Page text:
A lot has already been said about how General Data Protection Regulation (GDPR) and ePrivacy offer an opportunity for publishers and advertisers to kickstart a new, more truthful and respectful relationship with consumers, leaving the polemics and the ad-blocking wars behind.
But the law also comes with a lot of resistance, especially from agencies and ad tech players that fear the new regulation will cut them from the relationships between brands and consumers and publishers and their users, a position they should have never occupied.
And, frankly and counterintuitively, the resistance is also coming from quite a few publishers. While some publishers will regain control of their relationships with their audiences, complying with GDPR will come at a high cost, in terms of the required skills and effort and the potential short-term revenue hit. While a failure to plan ahead may be the driver behind much of any revenue declines, some stick their heads in the sand or turn the other way.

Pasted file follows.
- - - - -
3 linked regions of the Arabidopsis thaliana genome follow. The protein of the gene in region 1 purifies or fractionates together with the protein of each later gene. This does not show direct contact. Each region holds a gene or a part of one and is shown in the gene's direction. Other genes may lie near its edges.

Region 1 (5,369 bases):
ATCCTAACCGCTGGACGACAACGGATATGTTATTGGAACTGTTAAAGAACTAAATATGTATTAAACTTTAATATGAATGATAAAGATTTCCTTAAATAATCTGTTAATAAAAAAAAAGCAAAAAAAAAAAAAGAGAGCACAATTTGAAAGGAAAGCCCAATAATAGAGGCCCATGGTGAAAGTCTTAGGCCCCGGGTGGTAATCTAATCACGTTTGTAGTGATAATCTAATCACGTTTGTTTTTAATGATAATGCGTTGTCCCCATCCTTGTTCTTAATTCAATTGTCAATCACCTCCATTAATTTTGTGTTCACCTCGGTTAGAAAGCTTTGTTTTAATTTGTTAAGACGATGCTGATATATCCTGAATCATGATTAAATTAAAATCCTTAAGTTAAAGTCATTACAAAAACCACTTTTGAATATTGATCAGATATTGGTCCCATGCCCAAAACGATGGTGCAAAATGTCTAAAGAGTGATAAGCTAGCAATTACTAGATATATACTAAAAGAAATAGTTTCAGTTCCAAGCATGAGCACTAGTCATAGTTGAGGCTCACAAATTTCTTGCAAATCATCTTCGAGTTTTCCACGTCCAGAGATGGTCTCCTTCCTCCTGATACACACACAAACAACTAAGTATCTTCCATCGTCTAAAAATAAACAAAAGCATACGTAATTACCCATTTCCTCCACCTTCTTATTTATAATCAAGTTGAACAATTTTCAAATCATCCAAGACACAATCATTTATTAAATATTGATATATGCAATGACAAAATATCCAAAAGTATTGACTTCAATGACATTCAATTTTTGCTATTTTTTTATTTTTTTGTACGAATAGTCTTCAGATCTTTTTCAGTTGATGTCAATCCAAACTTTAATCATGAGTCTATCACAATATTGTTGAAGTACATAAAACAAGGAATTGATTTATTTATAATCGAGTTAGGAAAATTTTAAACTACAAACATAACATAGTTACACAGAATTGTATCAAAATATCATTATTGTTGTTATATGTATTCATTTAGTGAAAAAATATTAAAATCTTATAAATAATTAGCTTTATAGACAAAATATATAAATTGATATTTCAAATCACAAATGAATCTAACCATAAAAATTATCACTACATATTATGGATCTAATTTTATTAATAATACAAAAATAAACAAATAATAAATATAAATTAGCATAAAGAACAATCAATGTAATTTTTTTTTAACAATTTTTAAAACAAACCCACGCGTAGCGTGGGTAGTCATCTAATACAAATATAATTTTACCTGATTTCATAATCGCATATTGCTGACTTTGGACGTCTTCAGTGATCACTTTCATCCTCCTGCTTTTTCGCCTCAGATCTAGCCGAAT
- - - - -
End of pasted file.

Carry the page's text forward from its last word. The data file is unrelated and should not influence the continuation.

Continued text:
Technology And Data Play A Crucial Role
User experience and engagement in a post-GDPR world are not just philosophical concepts supported by a legal framework. They are embedded in the strategy and the values of brands and publishers and tightly linked to the technology they employ, in terms of capabilities and best practices.
Reach + Quality Is Finite
This is why advertisers and publishers must thoroughly reassess their technology and data partners while preparing for GDPR.
Agencies and ad tech vendors must listen to their clients’ needs without the distraction of parallel agendas in the background. In a healthy and balanced ecosystem, they should be agnostic facilitators at the service of their clients’ needs.
Before GDPR, the obsession with scale brought agencies and ad tech companies to a point where individual clients and their audience data were just a small piece of their main agenda: market domination. It often led to client-agency or client-ad tech platform relationships that were more beneficial for the latter.